by the European Association of Archaeologists,
c/o Institute of Archaeology CAS, Letenská 4, 11801 Praha 1,
Republic. Tel./Fax: +420 257014411,
European Association of Archaeologists (EAA) is a membership-based association
open to all archaeologists and other related or interested individuals
or bodies. The EAA currently has over 1100 members on its database from
41 countries world-wide working in prehistory, classical, medieval and
later archaeology. They include academics, aerial archaeologists, environmental
archaeologists, field archaeologists, heritage managers, historians, museum
curators, researchers, scientists, teachers, conservators, underwater archaeologists
and students of archaeology.
Association is a fully democratic body, governed by an Executive Board
elected by the Full members and is representative of the different regions
of Europe. At all times the EAA adheres to its Statutes.
main forum for EAA members to interact is represented by the Annual Meetings.
These lively and well-attended conferences, held every September in a different
country of Europe, are one of the highlights of the archaeological year.
official language of the EAA is English, but if you have difficulties with
English you can communicate with us in any major European language.
Association organises conferences and seminars and acts as an advisory
body on all issues relating to the archaeology of Europe. The EAA Annual
Meetings offer a unique opportunity for archaeologists from all over Europe
and beyond to exchange ideas and opinions on archaeological practice and
theory following the aim to contribute to a continuing discussion concerning
the numerous identities and contexts of European archaeology.
more information visit
|The Pan African
Association of Archaeologists and the EAA
Schlanger, INRAP - Institut national de recherches archéologiques préventives,
Paris, France. Email: email@example.com
the 1 and 7 November 2010, some 400 archaeologists from around the world
gathered in Dakar, Senegal, for the joint congress of the Pan African Association
of Archaeology and Related Studies (PAA) and the Society of Africanist
in 1947, the Pan African Association of Archaeology and Related Studies
is the earliest continent-wide gathering of archaeologists (see www.panafprehistory.org).
Over the years, it has provided unique opportunities for addressing major
scientific challenges in such fields as prehistory and human origins research,
palaeontology, quaternary studies and historical archaeology, and it has
also played a key role in promoting the professionalization of the discipline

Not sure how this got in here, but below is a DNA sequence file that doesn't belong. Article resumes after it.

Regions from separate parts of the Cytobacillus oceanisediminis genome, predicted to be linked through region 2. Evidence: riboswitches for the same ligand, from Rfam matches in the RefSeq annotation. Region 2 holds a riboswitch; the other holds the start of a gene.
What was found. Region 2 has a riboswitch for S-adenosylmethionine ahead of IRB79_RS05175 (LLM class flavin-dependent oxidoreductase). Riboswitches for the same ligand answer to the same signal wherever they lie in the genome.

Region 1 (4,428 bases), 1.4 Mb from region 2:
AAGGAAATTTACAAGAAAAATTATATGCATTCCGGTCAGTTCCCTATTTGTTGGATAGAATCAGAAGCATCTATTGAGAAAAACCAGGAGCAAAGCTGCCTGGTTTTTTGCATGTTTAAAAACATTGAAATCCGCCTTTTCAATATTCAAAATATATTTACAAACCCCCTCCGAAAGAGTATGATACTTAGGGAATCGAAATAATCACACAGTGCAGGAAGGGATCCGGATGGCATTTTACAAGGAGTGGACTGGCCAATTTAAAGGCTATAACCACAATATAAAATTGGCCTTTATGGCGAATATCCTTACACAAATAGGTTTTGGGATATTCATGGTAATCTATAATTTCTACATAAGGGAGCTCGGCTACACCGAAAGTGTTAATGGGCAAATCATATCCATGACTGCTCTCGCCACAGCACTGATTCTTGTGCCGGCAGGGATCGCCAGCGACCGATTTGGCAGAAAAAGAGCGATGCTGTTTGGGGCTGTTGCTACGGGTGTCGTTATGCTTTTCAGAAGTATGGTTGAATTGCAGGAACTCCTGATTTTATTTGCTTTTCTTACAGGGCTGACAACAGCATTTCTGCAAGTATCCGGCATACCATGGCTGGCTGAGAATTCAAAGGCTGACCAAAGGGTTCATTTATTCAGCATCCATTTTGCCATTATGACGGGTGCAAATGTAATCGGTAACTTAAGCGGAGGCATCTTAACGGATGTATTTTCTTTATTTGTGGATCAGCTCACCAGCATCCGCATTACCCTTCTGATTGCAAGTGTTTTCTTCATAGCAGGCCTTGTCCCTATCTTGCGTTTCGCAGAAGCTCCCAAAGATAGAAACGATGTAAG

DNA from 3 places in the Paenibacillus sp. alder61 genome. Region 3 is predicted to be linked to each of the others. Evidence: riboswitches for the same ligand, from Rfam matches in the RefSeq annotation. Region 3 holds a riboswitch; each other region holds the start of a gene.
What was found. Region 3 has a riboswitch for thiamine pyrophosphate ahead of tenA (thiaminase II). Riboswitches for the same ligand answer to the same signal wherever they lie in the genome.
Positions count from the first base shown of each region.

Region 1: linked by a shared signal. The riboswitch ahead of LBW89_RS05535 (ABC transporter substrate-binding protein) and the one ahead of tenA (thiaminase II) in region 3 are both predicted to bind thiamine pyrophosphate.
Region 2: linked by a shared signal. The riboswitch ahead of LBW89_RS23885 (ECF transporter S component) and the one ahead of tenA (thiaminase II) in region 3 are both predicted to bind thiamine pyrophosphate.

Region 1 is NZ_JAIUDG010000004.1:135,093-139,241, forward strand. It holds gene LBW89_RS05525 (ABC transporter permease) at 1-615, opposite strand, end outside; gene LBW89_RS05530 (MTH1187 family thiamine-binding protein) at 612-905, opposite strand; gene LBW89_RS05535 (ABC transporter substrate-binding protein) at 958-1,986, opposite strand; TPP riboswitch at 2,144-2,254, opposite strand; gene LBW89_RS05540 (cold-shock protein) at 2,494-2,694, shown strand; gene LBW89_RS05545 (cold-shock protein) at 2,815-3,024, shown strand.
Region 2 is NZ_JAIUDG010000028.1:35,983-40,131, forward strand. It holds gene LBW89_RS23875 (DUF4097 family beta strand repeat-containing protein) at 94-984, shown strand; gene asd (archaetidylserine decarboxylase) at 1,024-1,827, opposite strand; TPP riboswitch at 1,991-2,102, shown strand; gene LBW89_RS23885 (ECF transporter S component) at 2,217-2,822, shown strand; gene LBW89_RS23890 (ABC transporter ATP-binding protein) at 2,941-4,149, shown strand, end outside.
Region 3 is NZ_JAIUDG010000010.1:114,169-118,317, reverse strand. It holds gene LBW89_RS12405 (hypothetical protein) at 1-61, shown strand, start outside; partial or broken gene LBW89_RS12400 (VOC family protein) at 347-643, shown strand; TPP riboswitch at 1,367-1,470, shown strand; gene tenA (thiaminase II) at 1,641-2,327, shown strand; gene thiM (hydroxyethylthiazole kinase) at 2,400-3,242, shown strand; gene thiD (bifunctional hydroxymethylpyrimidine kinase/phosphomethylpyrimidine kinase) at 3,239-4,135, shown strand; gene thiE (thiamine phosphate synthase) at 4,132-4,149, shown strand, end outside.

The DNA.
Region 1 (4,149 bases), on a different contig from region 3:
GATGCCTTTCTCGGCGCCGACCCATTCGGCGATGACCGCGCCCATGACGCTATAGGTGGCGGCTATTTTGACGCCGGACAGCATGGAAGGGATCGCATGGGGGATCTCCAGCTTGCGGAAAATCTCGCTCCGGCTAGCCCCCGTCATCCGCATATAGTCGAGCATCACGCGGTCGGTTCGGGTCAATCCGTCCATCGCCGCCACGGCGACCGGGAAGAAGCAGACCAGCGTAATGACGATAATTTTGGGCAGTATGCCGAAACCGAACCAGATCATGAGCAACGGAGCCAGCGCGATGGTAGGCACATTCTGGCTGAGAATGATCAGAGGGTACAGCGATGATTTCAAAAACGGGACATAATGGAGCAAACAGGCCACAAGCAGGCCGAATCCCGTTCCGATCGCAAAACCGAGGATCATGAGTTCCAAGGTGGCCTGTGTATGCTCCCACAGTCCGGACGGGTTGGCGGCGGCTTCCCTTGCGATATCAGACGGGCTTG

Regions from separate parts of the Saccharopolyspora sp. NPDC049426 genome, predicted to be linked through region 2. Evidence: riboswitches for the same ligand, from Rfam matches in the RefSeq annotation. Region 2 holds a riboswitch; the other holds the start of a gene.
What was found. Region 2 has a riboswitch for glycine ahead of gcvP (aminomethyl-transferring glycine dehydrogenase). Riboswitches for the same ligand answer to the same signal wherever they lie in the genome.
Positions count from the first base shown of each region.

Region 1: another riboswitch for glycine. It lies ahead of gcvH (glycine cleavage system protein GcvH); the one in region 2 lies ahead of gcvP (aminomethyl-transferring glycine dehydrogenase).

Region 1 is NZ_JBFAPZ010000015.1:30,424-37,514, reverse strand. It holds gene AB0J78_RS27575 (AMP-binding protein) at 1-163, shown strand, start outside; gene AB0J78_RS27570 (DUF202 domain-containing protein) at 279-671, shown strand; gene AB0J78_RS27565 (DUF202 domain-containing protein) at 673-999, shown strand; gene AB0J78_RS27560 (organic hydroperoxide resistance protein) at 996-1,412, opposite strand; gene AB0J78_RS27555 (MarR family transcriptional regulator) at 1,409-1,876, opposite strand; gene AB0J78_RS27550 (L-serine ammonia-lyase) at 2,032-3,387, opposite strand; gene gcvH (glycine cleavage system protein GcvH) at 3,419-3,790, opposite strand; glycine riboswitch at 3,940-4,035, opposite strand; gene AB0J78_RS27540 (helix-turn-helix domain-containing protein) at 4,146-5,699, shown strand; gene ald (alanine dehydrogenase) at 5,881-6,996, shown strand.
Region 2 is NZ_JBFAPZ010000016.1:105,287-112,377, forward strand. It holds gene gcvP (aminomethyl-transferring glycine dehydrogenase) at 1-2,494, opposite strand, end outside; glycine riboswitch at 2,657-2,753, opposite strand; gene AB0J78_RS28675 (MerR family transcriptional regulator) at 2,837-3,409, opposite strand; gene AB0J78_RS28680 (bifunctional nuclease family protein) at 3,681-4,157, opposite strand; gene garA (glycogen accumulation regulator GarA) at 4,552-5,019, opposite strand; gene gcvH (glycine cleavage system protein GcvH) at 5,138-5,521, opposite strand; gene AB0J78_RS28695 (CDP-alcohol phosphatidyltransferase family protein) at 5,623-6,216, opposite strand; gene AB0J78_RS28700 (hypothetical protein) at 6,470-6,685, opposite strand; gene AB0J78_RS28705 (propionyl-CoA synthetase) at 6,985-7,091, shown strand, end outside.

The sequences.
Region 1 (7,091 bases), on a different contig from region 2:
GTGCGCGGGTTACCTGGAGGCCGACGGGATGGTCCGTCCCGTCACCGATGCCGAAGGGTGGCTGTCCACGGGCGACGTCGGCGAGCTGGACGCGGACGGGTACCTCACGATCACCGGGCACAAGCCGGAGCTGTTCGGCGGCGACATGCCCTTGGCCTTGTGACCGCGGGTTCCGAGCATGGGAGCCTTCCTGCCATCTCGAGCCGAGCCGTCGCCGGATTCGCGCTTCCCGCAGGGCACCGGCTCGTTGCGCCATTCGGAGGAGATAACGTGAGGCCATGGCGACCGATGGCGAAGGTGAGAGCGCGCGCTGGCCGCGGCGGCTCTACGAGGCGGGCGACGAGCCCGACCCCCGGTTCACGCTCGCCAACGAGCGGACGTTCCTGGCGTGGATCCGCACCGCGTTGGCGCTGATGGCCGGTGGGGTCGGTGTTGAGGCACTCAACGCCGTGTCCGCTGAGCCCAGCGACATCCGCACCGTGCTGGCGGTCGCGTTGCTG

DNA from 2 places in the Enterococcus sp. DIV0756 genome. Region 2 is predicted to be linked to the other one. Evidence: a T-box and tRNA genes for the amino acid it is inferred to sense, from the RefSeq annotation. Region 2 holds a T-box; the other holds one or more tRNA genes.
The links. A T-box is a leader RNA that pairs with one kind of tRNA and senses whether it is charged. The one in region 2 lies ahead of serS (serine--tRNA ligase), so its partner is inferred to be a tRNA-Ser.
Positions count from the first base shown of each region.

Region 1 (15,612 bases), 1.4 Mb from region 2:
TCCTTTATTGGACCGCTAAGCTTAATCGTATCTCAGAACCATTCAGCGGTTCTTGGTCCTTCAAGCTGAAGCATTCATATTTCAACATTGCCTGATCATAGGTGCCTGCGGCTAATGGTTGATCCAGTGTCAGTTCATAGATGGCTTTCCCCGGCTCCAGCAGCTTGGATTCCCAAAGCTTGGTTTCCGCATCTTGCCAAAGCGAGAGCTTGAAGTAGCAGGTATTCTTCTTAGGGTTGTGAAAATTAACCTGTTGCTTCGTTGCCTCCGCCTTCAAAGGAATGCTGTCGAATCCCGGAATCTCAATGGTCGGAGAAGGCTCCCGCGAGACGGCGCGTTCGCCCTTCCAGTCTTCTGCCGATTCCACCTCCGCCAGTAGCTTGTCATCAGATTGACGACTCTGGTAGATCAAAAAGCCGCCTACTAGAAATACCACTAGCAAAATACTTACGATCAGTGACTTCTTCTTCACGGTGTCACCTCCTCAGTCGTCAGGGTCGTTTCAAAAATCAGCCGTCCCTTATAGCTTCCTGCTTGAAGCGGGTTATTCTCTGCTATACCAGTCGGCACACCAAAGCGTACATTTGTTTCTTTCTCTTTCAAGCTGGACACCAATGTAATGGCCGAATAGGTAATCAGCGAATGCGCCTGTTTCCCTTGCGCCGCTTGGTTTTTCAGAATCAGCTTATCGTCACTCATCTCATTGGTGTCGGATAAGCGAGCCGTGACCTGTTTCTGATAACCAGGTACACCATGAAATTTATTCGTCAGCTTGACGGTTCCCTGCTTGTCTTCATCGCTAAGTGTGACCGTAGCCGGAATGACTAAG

during the lengthy and sometimes difficult transition from colonial rule
to independence. More recently, the PAA (also called "PanAf") has proved
to be an invaluable forum for addressing the links between archaeology
and economic and social development, and for promoting relevant approaches
to cultural heritage management on the continent. This was indeed the main
theme of Natthe 2010 Dakar meeting, where, in addition to a wide range
of regular sessions, specific attention was paid to the overarching theme
of 'Preserving African Cultural Heritage', addressing such challenges as
public archaeology and the integration of local communities, and the maintenance
of scientific standards and protection measures for archaeology in the
framework of large scale development programmes. A number of perspectives
were provided from within Africa itself and from other parts of the world,
including international organizations such as the International ICOMOS
Committees on Archaeological Heritage Management (ICAHM) and on underwater
archaeology, as well as relevant European perspectives such as the Malta
1: The PAA/SAfA excursion to the island of Gorée, Dakar, a World Heritage
Site notorious for its implication in the Slave trade
2: EAA president Friedrich Lüth addressing the joint PAA/SAfA general assembly,
at the main hall of the University of Dakar (5 November 2010).
European Association of Archaeologist has had the opportunity to provide
some assistance to its sister organization, when Alinah Segobye (the PAA
president) and Ibrahima Thiaw (the academic secretary) were invited to
attend "behind the scene" our annual meeting at Riva del Garda in 2009.
In Dakar, the EAA President Fritz Lüth presented to the general assembly
some perspectives on archaeological research and management world-wide.
It is hoped that these connections will be further developed and brought
to fruition at the next continental gathering of the PAA, scheduled for
July 2014 in Johannesburg, South Africa.